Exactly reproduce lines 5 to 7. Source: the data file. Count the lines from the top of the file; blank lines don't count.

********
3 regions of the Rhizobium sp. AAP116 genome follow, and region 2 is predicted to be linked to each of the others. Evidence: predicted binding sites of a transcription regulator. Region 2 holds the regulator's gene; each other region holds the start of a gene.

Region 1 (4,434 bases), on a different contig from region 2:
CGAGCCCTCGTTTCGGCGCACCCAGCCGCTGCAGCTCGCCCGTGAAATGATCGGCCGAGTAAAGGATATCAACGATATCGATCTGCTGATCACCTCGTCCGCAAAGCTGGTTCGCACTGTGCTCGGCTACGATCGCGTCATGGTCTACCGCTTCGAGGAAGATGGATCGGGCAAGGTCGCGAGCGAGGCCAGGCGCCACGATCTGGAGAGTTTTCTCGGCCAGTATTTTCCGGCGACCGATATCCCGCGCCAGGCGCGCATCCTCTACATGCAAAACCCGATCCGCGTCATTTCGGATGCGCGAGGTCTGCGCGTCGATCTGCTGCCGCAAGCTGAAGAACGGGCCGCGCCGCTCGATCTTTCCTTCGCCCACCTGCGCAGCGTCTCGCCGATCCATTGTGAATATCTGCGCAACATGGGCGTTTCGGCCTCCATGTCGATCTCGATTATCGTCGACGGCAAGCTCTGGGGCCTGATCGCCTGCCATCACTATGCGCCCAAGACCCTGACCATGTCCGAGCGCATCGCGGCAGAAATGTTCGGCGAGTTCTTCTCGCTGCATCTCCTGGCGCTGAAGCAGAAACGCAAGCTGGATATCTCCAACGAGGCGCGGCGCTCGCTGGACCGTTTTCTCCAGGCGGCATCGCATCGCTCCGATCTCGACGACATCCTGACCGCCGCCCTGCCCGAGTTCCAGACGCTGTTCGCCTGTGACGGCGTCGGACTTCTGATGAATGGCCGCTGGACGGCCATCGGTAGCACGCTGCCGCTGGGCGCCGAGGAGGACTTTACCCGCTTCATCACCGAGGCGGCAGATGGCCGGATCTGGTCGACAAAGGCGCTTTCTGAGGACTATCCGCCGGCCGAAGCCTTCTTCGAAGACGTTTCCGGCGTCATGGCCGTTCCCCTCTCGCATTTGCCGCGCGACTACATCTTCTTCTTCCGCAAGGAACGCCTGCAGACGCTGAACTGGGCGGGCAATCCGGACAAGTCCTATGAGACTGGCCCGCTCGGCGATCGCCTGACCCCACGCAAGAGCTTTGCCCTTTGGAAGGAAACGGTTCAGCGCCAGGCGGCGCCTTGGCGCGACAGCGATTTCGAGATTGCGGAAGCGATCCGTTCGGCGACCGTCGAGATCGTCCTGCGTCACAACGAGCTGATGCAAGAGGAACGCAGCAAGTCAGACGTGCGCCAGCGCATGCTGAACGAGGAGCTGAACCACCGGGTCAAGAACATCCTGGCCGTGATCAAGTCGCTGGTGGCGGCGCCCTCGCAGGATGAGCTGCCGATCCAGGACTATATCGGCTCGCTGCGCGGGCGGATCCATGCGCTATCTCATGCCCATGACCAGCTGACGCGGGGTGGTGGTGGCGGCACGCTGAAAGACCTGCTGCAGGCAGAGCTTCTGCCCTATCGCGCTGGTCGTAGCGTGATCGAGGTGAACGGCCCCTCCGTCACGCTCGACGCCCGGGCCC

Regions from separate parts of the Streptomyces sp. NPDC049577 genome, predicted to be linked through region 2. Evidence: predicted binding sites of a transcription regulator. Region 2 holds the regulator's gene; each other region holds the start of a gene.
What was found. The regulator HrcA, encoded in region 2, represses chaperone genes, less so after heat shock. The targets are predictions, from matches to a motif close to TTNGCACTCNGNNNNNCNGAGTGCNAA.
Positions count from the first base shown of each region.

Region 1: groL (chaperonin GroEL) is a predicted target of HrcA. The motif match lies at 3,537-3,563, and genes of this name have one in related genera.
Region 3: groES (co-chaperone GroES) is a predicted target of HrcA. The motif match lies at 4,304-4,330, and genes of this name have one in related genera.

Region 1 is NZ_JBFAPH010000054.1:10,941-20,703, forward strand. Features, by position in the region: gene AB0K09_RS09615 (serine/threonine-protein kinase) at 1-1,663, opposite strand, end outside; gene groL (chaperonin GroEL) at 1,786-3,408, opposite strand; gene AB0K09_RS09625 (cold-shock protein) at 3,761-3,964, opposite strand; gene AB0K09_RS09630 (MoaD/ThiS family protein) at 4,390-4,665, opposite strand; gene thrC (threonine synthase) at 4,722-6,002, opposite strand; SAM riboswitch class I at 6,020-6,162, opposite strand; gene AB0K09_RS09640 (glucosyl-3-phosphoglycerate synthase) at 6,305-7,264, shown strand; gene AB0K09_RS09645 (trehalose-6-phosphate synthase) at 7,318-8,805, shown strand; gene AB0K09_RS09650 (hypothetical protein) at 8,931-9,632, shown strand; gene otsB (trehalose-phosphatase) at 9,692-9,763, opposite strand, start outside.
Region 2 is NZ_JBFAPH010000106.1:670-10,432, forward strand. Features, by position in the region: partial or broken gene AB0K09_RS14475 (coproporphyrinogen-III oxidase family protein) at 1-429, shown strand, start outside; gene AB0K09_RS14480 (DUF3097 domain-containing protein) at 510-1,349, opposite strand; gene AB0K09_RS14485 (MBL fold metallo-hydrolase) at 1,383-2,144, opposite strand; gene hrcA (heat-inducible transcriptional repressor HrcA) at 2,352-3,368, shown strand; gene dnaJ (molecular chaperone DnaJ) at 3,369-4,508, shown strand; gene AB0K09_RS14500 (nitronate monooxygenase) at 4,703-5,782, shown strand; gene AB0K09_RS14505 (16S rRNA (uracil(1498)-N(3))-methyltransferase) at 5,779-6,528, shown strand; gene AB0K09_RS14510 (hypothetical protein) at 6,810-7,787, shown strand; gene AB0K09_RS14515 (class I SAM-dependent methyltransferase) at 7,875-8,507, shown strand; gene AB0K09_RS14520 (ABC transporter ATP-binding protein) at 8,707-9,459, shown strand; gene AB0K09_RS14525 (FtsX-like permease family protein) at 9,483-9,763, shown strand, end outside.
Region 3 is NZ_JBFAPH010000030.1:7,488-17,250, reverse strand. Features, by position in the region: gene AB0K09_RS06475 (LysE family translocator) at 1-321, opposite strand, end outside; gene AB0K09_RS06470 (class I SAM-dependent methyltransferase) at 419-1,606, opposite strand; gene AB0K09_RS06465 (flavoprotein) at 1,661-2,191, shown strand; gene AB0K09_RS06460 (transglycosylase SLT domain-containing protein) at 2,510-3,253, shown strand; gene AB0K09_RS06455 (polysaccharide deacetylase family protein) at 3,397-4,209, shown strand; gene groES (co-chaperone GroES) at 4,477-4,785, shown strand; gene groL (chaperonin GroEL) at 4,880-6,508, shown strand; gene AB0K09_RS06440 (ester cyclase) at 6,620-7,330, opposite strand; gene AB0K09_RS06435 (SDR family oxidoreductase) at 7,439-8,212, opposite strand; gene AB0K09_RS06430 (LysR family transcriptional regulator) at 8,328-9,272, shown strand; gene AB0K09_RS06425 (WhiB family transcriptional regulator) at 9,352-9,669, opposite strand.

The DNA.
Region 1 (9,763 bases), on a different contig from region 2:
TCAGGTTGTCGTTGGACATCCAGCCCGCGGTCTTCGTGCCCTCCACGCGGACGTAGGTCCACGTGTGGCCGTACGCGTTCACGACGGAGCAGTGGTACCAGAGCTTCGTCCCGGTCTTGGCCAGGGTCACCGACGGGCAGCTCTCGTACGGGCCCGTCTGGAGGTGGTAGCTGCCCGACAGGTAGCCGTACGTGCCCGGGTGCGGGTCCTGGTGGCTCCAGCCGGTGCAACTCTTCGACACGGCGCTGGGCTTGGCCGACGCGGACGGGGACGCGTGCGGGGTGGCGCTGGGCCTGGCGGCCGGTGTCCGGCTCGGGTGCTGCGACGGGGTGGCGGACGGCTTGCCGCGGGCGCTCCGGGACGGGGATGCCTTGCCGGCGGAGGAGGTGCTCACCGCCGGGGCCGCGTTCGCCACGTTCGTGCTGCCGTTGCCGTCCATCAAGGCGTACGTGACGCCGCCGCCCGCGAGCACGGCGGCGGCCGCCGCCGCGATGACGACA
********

What was found. The regulator HrcA, encoded in region 2, represses chaperone genes, less so after heat shock. The targets are predictions, from matches to a motif close to TTNGCACTCNGNNNNNCNGAGTGCNAA.
Positions count from the first base shown of each region.

Region 1: groL (chaperonin GroEL) is a predicted target of HrcA. The motif match lies at 3,537-3,563, and genes of this name have one in related genera.